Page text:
RE: Apple Tree Identification Help

I realize you live in a large state but a search turned up this group: I would recommend contacting them first as many of these clubs are able to identify varieties when apples are brought to them or help you locate a closer group.

If you aren't able to bring apples to be I.D. then here is a link from our own group who has set up framework for you to do the detective work:

RE: Apple Tree Identification Help

I bet your apples will be great for pies, regardless of the variety. Most standard apples are acceptable for pies, sauce, and juice. It's the fresh eating in hand that people get most picky about.

Unless you're a scientist with knowledge and easy access to DNA analysis techniques, you won't be able to determine what variety your apples are until they ripen, and even then it is only an educated guess.

RE: Apple Tree Identification Help

Thank you guys for all the posts, I now know you basically won't know til there ripe but I figured I'd reply to eboone. At the very least I might find out if there more than likley edible. (For most people) and maybe some possibilities.

1. I live in Central Minnesota
2. The tree is roughly 13ft tall.
3. The house was built in 1989.
4. Trees are about the same size with the same size fruit as of now.
5. It is just a backyard orchard. (If you want to call it an orchard)

Again, I'll probably have to wait til fall to find out but maybe someone will have an inkling. Thanks again everyone.

RE: Apple Tree Identification Help

Last Pic till the ripened fruit. Bases of apple trees more than likely all look the same but I have now clue. Maybe it helps, maybe not. Thanks Again.

RE: Apple Tree Identification Help

Here is a updated photo of an apple I picked yesterday. Any indication of what it could be yet?

RE: Apple Tree Identification Help

Also I have a concern. Right after I picked this apple, (came off very easily) I cut it opened and noticed this...What could it be? Tasted bad and did not have but maybe 30 seconds from being cut and getting a picture taken to spoil. The brown was already there. Any ideas?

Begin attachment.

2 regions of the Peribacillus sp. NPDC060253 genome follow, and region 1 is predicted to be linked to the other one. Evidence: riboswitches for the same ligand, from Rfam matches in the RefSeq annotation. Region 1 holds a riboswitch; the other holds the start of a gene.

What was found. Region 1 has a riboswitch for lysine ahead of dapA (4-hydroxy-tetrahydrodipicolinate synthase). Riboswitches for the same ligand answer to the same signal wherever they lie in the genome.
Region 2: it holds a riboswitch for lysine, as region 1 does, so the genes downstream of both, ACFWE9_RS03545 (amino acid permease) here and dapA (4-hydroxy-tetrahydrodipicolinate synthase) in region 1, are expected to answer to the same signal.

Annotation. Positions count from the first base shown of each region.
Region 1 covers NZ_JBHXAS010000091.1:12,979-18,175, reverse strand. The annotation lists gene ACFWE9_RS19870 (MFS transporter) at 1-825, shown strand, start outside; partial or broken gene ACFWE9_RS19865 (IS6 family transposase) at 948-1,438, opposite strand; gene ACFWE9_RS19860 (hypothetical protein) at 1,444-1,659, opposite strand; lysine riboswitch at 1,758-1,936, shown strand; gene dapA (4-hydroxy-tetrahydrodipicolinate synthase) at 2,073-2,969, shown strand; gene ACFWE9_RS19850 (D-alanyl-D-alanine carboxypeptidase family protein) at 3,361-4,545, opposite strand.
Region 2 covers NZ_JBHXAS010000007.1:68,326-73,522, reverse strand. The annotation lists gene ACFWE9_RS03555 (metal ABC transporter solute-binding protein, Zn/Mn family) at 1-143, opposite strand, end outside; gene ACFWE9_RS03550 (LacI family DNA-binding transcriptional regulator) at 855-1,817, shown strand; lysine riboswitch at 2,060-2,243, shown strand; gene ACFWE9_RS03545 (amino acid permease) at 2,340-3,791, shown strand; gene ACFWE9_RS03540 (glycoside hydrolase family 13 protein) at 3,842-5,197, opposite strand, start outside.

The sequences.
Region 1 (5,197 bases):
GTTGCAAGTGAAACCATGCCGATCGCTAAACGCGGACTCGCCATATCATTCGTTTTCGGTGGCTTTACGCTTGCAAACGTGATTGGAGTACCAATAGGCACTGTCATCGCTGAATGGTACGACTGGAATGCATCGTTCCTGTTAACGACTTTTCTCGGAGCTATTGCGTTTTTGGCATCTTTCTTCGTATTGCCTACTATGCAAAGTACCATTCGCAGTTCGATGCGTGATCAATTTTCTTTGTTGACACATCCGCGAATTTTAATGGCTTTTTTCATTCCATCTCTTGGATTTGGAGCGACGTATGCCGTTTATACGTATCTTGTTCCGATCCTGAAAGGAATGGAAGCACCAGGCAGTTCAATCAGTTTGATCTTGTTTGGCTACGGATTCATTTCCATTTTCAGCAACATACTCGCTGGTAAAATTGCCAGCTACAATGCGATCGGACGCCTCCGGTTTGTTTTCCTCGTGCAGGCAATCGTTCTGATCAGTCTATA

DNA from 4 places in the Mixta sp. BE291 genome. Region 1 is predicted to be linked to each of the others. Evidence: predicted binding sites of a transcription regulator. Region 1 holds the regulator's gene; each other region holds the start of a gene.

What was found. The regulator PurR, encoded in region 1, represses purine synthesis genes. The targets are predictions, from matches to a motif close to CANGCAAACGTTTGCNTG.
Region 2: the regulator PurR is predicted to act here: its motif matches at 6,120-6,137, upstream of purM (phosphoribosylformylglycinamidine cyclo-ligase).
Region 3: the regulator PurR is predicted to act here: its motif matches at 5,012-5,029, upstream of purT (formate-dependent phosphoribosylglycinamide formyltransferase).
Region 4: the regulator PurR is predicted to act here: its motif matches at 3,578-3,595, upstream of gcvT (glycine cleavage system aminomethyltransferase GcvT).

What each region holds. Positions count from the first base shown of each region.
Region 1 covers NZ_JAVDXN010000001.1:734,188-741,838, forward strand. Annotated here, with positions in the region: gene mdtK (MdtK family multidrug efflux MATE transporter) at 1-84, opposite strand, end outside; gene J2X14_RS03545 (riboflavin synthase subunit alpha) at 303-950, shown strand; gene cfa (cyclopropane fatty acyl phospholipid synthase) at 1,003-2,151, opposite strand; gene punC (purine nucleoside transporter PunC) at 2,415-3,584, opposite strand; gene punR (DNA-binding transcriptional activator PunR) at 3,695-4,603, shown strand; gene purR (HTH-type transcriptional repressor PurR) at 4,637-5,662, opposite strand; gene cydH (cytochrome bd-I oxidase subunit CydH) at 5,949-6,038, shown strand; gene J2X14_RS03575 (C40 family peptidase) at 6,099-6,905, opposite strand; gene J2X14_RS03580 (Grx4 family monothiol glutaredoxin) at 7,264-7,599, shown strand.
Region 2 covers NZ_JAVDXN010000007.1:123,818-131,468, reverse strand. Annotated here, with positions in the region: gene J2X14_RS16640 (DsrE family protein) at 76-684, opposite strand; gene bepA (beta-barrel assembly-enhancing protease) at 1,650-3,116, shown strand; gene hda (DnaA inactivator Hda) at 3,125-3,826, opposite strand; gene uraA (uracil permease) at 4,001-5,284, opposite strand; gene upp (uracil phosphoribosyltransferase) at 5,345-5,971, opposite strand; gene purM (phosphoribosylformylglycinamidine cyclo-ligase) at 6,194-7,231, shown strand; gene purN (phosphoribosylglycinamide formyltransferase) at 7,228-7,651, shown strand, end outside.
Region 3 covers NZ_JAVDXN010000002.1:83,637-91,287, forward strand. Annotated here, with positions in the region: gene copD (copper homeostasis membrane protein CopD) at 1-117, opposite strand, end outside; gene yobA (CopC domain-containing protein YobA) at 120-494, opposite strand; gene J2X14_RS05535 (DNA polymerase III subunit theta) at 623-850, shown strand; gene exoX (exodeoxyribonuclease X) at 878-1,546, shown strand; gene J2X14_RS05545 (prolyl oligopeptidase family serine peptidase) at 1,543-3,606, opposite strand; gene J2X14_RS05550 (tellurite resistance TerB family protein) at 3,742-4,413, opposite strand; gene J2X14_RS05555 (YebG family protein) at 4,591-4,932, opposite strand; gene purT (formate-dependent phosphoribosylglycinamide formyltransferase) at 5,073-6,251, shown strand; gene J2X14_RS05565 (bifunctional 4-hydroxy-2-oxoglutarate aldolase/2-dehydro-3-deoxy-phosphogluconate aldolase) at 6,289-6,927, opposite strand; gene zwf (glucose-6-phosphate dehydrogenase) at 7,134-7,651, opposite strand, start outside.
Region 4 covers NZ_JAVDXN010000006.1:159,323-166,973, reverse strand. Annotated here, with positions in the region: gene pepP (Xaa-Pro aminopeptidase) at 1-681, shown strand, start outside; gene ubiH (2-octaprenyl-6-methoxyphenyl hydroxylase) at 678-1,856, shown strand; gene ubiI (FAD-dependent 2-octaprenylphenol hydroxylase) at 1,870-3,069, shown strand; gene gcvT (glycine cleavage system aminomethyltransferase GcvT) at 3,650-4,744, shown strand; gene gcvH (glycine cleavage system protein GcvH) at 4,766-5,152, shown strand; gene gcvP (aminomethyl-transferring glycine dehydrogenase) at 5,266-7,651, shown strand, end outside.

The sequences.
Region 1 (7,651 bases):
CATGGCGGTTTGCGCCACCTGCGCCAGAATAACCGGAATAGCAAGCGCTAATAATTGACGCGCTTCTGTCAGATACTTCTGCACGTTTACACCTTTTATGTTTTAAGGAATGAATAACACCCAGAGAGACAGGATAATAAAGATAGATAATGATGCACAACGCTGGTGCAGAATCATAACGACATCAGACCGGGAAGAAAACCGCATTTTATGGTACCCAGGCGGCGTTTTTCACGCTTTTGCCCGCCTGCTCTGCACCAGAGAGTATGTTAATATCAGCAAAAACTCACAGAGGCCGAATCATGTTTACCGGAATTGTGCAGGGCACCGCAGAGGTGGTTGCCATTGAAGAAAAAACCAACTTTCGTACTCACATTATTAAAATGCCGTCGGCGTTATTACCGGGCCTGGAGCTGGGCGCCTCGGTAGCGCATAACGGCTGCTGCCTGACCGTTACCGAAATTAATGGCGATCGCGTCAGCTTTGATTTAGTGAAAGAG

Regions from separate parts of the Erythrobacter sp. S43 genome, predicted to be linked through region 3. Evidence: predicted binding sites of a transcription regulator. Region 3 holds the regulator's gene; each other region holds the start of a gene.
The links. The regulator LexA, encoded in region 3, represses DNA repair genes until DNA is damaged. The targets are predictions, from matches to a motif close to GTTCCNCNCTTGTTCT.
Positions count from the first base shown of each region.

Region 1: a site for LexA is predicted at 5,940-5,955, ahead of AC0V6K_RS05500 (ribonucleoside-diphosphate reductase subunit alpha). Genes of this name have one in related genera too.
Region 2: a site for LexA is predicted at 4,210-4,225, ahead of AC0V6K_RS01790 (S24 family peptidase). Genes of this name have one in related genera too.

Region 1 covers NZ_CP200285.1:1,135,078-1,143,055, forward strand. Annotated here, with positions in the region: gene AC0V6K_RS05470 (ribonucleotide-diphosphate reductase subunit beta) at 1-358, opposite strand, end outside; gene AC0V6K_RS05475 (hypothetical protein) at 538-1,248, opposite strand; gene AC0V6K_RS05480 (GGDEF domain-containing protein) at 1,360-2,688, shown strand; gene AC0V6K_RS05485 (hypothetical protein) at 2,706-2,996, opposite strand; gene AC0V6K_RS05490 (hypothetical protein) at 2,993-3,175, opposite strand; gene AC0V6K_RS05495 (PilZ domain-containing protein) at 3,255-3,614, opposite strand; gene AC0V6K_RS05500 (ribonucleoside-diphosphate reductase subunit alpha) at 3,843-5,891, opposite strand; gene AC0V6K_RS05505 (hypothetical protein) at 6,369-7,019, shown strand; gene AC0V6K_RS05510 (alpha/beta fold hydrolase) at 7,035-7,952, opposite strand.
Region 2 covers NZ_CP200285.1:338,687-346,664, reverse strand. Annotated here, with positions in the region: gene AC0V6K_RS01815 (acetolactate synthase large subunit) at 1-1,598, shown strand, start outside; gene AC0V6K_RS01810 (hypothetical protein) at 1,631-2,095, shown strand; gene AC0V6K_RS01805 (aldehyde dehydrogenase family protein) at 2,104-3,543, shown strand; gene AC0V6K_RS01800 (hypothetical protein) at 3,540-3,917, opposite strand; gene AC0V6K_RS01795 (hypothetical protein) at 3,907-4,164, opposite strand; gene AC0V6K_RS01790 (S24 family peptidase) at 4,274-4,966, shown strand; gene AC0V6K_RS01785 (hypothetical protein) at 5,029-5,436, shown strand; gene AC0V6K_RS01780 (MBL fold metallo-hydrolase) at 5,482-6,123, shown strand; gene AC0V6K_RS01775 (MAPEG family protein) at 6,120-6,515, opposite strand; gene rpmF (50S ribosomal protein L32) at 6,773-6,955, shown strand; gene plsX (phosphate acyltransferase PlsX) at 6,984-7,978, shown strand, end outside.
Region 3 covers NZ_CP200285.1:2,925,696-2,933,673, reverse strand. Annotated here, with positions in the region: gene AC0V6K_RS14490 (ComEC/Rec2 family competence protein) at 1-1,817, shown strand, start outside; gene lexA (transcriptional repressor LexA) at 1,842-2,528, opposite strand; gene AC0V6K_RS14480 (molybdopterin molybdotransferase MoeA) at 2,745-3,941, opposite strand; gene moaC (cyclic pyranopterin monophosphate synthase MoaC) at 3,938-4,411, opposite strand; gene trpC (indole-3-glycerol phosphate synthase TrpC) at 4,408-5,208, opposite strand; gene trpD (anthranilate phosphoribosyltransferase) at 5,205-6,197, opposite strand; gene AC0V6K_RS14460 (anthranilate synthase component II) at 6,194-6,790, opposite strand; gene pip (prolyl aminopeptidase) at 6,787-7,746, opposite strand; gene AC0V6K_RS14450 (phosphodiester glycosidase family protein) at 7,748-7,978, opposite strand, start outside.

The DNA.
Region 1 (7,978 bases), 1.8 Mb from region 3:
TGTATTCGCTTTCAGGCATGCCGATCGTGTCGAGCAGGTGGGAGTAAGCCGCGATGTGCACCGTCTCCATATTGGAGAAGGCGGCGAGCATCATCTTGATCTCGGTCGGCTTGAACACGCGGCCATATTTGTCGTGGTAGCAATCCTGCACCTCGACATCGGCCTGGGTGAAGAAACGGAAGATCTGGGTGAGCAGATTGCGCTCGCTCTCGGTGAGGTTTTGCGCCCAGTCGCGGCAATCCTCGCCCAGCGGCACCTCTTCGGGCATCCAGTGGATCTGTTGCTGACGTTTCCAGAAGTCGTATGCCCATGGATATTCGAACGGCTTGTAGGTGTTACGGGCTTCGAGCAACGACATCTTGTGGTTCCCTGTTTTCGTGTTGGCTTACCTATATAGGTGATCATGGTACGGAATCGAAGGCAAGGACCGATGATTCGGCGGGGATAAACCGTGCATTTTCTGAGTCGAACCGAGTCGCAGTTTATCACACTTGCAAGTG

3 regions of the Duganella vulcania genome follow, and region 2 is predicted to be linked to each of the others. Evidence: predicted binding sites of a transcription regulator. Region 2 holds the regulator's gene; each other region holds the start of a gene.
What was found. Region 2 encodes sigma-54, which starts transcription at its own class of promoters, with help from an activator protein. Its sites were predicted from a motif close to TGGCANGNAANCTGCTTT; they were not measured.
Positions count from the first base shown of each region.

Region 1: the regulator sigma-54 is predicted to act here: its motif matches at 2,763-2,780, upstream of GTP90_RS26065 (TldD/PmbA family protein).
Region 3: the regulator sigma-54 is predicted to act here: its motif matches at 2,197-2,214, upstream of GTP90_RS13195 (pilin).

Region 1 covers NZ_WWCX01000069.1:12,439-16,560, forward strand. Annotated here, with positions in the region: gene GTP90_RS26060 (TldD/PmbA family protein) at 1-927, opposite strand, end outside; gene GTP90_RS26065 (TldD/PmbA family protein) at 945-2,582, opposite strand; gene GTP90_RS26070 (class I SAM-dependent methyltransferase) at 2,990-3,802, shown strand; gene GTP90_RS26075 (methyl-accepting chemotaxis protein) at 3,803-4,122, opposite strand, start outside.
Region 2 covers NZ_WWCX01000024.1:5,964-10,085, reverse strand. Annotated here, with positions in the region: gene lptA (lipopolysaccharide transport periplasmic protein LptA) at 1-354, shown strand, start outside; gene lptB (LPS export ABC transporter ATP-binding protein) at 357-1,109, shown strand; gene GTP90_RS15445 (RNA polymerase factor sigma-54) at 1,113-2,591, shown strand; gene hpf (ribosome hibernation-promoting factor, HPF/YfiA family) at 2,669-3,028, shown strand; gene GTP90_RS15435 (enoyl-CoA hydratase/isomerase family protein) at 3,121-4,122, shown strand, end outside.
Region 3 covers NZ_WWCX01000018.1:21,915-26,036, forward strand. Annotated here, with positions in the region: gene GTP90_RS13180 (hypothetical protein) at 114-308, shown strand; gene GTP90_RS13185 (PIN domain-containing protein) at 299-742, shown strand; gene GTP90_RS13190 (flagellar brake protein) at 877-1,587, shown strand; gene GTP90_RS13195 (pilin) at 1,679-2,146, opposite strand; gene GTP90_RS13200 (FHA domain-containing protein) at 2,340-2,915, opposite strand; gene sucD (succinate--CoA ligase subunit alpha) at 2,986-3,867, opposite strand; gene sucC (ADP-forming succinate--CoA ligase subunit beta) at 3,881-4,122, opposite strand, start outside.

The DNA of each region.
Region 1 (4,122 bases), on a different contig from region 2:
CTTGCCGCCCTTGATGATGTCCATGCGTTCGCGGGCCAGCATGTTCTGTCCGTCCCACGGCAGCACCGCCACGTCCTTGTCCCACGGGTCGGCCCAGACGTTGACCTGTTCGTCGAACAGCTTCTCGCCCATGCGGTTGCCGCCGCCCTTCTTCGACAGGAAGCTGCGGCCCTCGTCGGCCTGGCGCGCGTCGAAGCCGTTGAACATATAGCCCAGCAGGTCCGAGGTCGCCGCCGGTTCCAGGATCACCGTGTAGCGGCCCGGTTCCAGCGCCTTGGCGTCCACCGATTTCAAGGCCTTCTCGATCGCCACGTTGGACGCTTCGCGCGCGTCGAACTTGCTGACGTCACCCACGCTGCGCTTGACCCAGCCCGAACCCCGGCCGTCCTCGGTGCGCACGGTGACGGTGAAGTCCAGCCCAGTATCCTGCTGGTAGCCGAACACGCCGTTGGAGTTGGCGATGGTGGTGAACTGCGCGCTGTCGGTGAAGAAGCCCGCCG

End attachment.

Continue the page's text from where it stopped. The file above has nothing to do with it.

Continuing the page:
RE: Apple Tree Identification Help

It resembles a Duchess I picked yesterday.

RE: Apple Tree Identification Help


Since the apple is ripe now and you are in central Minnesota I will assume it is some early ripening cold hardy variety. Beacon? Not sure from the picture.

If this tissue browing occured on later season apples in
storage it would be from a calcium issue (water core, internal cork).

However I have seen this sometimes on summer apples.
Some years they are great and other years the fruit looks good but the flesh is all brown. Many years ago
I recall picking Viking in late July. One year it was good
and the next year I picked none as all were brown inside.

Another issue is that some early season apples do not keep long. Good examples are Beacon and Yellow Transparent. Great for 3 days then turn to mush.

Are all the apples on the tree like this? Just wondering if
they are over-ripe or if it is some calcium issue? I am not sure. Just my thoughts on some possibilities.

RE: Apple Tree Identification Help

It's hard to say, ..I have one which looks about the same is called Harcourt, I don't like the taste but some people do.
Maybe the brown spots could be from apple maggots.